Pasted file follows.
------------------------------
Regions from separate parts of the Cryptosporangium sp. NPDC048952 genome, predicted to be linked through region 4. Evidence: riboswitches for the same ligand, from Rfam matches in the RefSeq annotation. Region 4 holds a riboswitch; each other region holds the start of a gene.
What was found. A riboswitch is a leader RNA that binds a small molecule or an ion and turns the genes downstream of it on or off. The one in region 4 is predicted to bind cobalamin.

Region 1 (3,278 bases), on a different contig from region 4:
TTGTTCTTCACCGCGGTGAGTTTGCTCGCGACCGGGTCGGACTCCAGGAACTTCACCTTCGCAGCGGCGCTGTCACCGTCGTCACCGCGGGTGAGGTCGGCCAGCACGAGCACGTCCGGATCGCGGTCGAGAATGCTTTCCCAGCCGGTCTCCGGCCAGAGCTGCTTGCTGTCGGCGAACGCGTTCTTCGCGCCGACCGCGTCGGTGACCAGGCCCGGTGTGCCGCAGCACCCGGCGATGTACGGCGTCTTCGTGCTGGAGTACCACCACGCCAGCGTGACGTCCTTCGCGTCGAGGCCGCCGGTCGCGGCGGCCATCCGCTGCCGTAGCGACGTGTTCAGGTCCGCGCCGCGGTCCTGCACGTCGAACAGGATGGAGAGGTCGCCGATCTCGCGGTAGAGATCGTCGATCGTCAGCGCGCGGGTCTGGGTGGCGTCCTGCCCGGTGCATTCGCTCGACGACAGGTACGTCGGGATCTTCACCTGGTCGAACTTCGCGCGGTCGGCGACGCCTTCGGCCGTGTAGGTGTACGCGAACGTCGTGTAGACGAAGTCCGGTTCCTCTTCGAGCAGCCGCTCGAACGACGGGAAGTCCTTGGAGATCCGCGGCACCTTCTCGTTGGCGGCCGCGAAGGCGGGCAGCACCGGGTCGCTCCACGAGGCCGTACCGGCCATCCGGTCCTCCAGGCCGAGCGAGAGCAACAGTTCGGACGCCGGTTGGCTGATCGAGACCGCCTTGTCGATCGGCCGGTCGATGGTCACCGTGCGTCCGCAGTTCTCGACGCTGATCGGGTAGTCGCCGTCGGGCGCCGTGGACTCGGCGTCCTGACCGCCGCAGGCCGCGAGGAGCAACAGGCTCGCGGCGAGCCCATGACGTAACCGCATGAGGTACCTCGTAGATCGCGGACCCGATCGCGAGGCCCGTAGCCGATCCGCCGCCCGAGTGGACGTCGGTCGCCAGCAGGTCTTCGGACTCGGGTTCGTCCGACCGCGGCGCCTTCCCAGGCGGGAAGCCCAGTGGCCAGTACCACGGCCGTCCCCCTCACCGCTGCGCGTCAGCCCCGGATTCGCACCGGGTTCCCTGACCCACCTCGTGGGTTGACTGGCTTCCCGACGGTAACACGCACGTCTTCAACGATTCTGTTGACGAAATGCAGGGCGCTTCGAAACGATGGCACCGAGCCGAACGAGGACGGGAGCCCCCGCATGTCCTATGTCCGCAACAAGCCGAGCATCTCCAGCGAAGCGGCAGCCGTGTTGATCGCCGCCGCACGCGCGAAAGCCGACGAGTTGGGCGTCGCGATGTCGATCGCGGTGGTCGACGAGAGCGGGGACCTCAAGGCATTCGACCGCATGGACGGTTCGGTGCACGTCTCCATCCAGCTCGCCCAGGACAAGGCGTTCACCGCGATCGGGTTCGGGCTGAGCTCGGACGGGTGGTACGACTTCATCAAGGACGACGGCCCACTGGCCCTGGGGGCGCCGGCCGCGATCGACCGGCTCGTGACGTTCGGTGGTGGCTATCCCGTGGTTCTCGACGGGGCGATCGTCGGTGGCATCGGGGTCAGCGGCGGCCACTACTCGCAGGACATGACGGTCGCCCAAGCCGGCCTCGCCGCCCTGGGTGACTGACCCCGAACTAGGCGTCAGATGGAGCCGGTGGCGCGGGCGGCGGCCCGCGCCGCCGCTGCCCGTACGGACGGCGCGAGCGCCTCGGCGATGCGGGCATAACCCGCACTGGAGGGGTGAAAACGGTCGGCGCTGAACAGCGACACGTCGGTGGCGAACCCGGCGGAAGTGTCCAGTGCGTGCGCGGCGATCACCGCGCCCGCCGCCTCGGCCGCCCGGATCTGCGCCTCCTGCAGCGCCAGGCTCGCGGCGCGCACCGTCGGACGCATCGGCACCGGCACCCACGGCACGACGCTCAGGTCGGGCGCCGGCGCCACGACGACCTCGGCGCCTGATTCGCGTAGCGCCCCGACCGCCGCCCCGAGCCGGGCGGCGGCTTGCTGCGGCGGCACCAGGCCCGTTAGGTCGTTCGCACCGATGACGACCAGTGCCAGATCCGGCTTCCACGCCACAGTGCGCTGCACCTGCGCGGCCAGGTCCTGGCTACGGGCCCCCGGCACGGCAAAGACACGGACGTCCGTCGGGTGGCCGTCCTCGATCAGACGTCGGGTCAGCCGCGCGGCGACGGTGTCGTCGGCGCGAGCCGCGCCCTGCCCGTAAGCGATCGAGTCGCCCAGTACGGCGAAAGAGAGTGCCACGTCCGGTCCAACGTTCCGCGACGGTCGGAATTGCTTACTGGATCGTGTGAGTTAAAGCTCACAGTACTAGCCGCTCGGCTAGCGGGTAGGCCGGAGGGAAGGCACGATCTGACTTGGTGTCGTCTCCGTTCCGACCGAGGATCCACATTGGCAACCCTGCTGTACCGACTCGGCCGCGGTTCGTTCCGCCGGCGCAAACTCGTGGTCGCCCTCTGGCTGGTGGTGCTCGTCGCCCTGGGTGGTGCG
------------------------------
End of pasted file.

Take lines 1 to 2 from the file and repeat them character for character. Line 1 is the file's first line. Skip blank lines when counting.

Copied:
Regions from separate parts of the Cryptosporangium sp. NPDC048952 genome, predicted to be linked through region 4. Evidence: riboswitches for the same ligand, from Rfam matches in the RefSeq annotation. Region 4 holds a riboswitch; each other region holds the start of a gene.
What was found. A riboswitch is a leader RNA that binds a small molecule or an ion and turns the genes downstream of it on or off. The one in region 4 is predicted to bind cobalamin.